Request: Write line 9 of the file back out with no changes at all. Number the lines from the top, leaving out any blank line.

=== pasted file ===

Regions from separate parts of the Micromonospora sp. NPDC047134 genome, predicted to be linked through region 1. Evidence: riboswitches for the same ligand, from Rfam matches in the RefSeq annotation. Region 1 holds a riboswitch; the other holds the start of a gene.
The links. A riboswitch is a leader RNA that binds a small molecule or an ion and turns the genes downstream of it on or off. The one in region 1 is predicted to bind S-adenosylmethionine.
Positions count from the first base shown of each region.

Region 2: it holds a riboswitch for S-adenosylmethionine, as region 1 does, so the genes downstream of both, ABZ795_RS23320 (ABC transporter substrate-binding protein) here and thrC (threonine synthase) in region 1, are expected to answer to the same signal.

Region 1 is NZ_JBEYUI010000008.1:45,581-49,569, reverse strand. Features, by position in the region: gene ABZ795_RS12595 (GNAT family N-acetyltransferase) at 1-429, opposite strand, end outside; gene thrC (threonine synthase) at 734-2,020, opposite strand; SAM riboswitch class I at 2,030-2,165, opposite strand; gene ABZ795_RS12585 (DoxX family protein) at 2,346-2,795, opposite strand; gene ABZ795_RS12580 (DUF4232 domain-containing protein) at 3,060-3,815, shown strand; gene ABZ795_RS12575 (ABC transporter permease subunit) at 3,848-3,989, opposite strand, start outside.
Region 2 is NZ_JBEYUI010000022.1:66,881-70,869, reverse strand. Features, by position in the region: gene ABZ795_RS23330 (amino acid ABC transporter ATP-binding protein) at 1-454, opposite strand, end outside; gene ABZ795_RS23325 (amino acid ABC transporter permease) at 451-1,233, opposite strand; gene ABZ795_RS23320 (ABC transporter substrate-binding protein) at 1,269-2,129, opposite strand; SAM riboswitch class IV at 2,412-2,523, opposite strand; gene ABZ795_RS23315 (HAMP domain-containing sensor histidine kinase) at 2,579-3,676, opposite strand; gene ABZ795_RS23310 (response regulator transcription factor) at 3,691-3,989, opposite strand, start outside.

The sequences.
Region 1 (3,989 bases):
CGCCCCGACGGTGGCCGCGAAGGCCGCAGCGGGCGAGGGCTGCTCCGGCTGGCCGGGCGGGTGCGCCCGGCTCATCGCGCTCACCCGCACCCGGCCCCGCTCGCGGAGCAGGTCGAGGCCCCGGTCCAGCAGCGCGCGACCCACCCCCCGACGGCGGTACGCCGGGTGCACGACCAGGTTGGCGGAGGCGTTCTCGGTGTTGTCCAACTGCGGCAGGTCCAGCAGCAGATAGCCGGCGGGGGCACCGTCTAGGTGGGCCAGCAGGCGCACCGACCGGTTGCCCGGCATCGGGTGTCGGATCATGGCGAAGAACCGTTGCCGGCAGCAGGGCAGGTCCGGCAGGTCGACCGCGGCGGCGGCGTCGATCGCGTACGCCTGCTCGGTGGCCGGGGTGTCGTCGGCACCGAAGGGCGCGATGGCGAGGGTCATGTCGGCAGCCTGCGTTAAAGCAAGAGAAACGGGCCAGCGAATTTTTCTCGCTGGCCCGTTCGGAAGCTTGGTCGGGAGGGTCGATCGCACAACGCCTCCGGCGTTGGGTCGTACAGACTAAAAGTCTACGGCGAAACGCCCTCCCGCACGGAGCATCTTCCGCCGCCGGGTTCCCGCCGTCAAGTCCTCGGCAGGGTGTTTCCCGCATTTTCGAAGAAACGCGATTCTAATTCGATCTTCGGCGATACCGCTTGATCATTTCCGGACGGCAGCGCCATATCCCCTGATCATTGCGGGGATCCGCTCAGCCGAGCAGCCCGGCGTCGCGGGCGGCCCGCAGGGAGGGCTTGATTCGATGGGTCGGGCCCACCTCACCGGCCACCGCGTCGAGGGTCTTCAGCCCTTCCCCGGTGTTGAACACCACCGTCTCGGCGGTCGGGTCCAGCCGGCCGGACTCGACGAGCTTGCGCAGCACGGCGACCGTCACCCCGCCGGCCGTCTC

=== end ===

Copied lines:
CGCCCCGACGGTGGCCGCGAAGGCCGCAGCGGGCGAGGGCTGCTCCGGCTGGCCGGGCGGGTGCGCCCGGCTCATCGCGCTCACCCGCACCCGGCCCCGCTCGCGGAGCAGGTCGAGGCCCCGGTCCAGCAGCGCGCGACCCACCCCCCGACGGCGGTACGCCGGGTGCACGACCAGGTTGGCGGAGGCGTTCTCGGTGTTGTCCAACTGCGGCAGGTCCAGCAGCAGATAGCCGGCGGGGGCACCGTCTAGGTGGGCCAGCAGGCGCACCGACCGGTTGCCCGGCATCGGGTGTCGGATCATGGCGAAGAACCGTTGCCGGCAGCAGGGCAGGTCCGGCAGGTCGACCGCGGCGGCGGCGTCGATCGCGTACGCCTGCTCGGTGGCCGGGGTGTCGTCGGCACCGAAGGGCGCGATGGCGAGGGTCATGTCGGCAGCCTGCGTTAAAGCAAGAGAAACGGGCCAGCGAATTTTTCTCGCTGGCCCGTTCGGAAGCTTGGTCGGGAGGGTCGATCGCACAACGCCTCCGGCGTTGGGTCGTACAGACTAAAAGTCTACGGCGAAACGCCCTCCCGCACGGAGCATCTTCCGCCGCCGGGTTCCCGCCGTCAAGTCCTCGGCAGGGTGTTTCCCGCATTTTCGAAGAAACGCGATTCTAATTCGATCTTCGGCGATACCGCTTGATCATTTCCGGACGGCAGCGCCATATCCCCTGATCATTGCGGGGATCCGCTCAGCCGAGCAGCCCGGCGTCGCGGGCGGCCCGCAGGGAGGGCTTGATTCGATGGGTCGGGCCCACCTCACCGGCCACCGCGTCGAGGGTCTTCAGCCCTTCCCCGGTGTTGAACACCACCGTCTCGGCGGTCGGGTCCAGCCGGCCGGACTCGACGAGCTTGCGCAGCACGGCGACCGTCACCCCGCCGGCCGTCTC